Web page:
The signs and symptoms of a chemical burn depend on several factors, including:

  • pH of the agent
  • concentration of the agent
  • length of contact time
  • amount of agent involved
  • physical form of the agent (i.e. solid, liquid, gas)
  • site of contact (e.g. eye, skin, mucous membrane)
  • whether swallowed or inhaled
  • whether or not skin is intact

Some signs and symptoms of chemical burns to the skin include:

  • Redness, irritation, or burning at the site of contact
  • Pain or numbness at the site of contact
  • Formation of black dead skin this occurs particularly with acid chemical burns
  • Vision changes or complete loss of vision if chemicals get into the eyes

Where the agent has been swallowed, inhaled or absorbed into the bloodstream, the symptoms may be:

  • Cough or shortness of breath
  • Low blood pressure
  • Faintness, weakness, dizziness
  • Headache
  • Muscle twitching or seizures
  • Cardiac arrest or irregular heartbeat


Management of chemical burns

Basic first aid should be administered as soon as a chemical burn has occurred. This should include removal of contaminated clothing and flushing the affected area with lots amounts of water. Wash for at least 20 minutes, taking care not to allow runoff to contact unaffected areas.
Chemical burns involving elemental metals (lithium, potassium, sodium and magnesium) should not be irrigated with water as this can result in a chemical reaction that causes burns to worsen. These types of chemical burns should be soaked with mineral oil while waiting for medical attention.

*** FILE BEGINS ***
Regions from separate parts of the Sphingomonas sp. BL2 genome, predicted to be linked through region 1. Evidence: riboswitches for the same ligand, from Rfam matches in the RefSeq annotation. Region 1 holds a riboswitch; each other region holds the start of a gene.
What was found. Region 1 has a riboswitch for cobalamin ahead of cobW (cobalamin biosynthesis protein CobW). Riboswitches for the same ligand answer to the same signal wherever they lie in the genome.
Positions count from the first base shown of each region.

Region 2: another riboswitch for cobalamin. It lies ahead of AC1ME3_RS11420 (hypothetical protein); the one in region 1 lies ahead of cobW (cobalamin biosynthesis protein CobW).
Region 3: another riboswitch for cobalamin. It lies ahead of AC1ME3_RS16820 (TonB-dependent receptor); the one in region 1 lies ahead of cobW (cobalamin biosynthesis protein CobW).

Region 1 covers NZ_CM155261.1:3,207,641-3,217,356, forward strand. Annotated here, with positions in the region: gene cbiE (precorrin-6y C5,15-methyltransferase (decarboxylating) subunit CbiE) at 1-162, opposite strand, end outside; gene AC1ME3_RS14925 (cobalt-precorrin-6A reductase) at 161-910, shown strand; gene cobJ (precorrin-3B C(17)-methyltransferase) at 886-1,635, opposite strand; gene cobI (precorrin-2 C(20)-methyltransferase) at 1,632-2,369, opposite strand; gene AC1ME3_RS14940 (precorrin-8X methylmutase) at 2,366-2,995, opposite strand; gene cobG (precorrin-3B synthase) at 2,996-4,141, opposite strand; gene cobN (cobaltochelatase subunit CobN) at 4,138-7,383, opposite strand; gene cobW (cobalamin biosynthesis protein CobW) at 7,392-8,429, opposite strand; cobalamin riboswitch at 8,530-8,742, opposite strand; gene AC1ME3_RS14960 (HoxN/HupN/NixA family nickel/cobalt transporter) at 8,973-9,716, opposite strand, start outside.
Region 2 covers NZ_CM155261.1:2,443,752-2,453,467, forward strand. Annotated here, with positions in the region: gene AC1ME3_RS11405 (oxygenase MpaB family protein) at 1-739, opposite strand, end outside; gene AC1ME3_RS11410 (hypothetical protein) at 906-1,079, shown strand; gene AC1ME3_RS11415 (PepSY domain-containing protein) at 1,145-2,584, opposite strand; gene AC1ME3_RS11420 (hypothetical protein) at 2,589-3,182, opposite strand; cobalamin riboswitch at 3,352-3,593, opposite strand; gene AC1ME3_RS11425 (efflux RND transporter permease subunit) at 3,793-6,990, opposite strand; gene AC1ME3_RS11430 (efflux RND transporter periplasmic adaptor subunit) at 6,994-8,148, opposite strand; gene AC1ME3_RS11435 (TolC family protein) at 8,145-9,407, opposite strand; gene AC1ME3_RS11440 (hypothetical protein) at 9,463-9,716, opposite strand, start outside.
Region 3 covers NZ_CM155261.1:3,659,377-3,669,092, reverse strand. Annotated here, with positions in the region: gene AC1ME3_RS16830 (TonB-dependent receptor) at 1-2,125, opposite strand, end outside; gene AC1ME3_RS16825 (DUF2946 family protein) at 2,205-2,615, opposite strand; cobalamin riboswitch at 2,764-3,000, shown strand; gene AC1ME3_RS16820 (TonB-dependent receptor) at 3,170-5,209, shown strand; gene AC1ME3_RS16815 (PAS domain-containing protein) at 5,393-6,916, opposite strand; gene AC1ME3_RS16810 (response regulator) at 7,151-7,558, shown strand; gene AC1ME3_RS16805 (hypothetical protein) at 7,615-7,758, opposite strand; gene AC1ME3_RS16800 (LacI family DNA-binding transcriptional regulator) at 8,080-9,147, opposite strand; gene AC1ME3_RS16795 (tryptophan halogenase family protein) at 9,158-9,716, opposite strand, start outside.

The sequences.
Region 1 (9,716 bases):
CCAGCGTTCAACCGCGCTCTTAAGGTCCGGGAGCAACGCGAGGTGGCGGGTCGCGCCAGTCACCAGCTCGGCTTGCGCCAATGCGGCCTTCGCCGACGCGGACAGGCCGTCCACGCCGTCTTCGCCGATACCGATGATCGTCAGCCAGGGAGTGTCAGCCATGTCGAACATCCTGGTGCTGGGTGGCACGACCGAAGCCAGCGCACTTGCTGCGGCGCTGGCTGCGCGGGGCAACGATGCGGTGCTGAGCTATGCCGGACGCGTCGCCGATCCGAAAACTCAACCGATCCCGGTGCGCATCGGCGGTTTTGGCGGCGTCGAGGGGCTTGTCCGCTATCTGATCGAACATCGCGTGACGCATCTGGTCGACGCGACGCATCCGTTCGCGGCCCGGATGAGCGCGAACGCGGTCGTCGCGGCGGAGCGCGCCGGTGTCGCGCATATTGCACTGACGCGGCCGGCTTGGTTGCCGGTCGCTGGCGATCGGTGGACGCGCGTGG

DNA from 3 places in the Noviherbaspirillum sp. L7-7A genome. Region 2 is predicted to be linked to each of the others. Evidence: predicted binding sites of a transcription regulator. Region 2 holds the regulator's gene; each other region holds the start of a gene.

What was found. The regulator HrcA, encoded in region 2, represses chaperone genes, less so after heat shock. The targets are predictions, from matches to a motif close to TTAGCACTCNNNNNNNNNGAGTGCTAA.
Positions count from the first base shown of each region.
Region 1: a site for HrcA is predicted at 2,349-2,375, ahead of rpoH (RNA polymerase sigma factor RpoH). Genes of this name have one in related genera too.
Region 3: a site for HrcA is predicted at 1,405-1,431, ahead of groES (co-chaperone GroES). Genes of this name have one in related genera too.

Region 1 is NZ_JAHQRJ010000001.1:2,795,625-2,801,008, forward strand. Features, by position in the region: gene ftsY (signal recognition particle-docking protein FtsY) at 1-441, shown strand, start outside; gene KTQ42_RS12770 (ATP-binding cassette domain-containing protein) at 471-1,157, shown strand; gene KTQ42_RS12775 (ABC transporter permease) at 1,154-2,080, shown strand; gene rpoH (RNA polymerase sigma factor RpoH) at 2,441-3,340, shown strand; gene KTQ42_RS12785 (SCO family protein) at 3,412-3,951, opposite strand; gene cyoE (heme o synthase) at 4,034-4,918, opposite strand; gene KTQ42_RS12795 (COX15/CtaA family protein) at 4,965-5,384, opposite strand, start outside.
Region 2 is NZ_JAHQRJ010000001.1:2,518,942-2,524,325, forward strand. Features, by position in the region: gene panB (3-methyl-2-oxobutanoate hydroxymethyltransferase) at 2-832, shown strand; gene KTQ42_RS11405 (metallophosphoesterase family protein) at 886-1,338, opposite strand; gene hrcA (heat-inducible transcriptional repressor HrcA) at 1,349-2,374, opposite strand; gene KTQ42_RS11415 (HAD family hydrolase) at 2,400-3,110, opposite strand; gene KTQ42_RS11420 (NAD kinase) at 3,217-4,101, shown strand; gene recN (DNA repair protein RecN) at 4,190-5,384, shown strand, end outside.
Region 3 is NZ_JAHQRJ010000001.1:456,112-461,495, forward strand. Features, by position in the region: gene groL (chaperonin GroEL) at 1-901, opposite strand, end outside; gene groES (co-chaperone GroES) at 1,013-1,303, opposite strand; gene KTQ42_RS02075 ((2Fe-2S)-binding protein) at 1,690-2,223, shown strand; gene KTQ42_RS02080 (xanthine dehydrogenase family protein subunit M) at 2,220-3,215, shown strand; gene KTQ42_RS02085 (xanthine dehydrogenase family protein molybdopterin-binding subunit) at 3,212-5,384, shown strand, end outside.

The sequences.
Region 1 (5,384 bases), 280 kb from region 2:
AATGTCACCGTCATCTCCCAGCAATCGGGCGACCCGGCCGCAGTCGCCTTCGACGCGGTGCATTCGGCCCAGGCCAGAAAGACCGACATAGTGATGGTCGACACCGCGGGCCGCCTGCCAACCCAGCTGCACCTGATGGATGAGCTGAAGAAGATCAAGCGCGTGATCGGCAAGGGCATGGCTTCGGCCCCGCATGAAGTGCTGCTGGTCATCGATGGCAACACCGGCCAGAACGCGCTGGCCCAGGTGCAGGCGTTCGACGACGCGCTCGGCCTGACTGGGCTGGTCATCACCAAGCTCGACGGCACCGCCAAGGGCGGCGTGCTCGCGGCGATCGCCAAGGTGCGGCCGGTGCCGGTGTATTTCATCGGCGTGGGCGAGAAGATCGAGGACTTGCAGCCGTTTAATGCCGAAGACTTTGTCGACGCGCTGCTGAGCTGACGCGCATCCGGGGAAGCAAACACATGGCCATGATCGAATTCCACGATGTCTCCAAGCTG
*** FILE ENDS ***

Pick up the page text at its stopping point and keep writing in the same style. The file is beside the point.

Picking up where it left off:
Does your job put you at risk?

Certain jobs have a notorious reputation for causing cancer. However many other jobs have a risk which is just as real, but less common. The man who delivered the milk to an asbestos factory in Canada got cancer as a result. Nurses handling cancer drugs can be at risk, and workers in newer industries, like microelectronics, may have to wait until evidence – sufficient workplace deaths – emerge before confirming the risks.


Cancers associated with workplace substances:

Bladder cancer: arsenic, solvents, aromatic amines, petrochemicals and combustion products, metalworking fluids and mineral oils, ironising radiation.

Bone cancer: Ironising radiation.

Brain and other central nervous system cancers: Lead, arsenic, mercury, solvents: including benzene, toluene, xylene and methylene chloride; pesticides, n-nitroso compounds.